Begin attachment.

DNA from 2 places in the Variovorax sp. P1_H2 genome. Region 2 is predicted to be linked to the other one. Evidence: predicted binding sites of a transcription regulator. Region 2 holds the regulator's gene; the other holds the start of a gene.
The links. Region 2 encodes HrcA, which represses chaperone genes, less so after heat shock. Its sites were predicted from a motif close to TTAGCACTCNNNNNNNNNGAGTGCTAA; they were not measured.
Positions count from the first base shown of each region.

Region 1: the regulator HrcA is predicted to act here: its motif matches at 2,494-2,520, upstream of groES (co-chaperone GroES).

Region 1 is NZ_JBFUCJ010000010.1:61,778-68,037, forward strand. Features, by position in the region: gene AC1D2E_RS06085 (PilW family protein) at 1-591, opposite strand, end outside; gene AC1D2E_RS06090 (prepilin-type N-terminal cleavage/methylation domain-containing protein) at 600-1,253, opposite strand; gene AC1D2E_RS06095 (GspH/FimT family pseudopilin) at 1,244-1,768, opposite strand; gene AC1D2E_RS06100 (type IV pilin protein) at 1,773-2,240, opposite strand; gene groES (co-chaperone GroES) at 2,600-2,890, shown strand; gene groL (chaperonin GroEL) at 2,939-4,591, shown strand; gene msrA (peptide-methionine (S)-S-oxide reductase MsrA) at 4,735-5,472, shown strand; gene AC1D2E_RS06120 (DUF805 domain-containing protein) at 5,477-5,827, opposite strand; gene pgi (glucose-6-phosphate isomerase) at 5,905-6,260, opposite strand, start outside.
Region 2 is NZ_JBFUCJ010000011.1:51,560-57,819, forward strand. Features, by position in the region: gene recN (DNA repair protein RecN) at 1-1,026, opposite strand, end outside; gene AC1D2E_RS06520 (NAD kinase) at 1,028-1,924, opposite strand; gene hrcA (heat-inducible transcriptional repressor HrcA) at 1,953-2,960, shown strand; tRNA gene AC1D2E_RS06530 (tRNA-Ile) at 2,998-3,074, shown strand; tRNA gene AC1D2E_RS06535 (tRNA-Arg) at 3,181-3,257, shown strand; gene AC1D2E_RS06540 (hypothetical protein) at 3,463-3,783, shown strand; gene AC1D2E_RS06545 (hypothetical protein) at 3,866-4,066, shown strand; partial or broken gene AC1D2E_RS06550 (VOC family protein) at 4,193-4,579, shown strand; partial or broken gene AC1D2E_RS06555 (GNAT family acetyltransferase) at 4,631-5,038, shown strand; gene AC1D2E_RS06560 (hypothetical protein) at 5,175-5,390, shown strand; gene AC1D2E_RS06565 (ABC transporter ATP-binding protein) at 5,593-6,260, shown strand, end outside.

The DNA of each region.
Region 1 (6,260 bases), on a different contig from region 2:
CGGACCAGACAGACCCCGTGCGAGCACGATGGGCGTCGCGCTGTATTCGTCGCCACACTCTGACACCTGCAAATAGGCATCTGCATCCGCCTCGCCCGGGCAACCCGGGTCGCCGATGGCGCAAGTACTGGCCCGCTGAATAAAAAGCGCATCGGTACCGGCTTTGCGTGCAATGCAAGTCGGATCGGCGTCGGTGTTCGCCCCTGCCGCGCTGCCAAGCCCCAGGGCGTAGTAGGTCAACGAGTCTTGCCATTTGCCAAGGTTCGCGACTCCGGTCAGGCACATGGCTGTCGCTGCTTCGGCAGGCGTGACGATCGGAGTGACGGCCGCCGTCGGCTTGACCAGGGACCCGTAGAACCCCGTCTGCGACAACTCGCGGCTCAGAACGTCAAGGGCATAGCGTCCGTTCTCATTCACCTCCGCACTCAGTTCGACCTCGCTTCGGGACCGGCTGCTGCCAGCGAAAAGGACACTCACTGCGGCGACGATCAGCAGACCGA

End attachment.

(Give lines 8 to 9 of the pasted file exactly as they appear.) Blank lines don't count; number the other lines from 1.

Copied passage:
Region 1 (6,260 bases), on a different contig from region 2:
CGGACCAGACAGACCCCGTGCGAGCACGATGGGCGTCGCGCTGTATTCGTCGCCACACTCTGACACCTGCAAATAGGCATCTGCATCCGCCTCGCCCGGGCAACCCGGGTCGCCGATGGCGCAAGTACTGGCCCGCTGAATAAAAAGCGCATCGGTACCGGCTTTGCGTGCAATGCAAGTCGGATCGGCGTCGGTGTTCGCCCCTGCCGCGCTGCCAAGCCCCAGGGCGTAGTAGGTCAACGAGTCTTGCCATTTGCCAAGGTTCGCGACTCCGGTCAGGCACATGGCTGTCGCTGCTTCGGCAGGCGTGACGATCGGAGTGACGGCCGCCGTCGGCTTGACCAGGGACCCGTAGAACCCCGTCTGCGACAACTCGCGGCTCAGAACGTCAAGGGCATAGCGTCCGTTCTCATTCACCTCCGCACTCAGTTCGACCTCGCTTCGGGACCGGCTGCTGCCAGCGAAAAGGACACTCACTGCGGCGACGATCAGCAGACCGA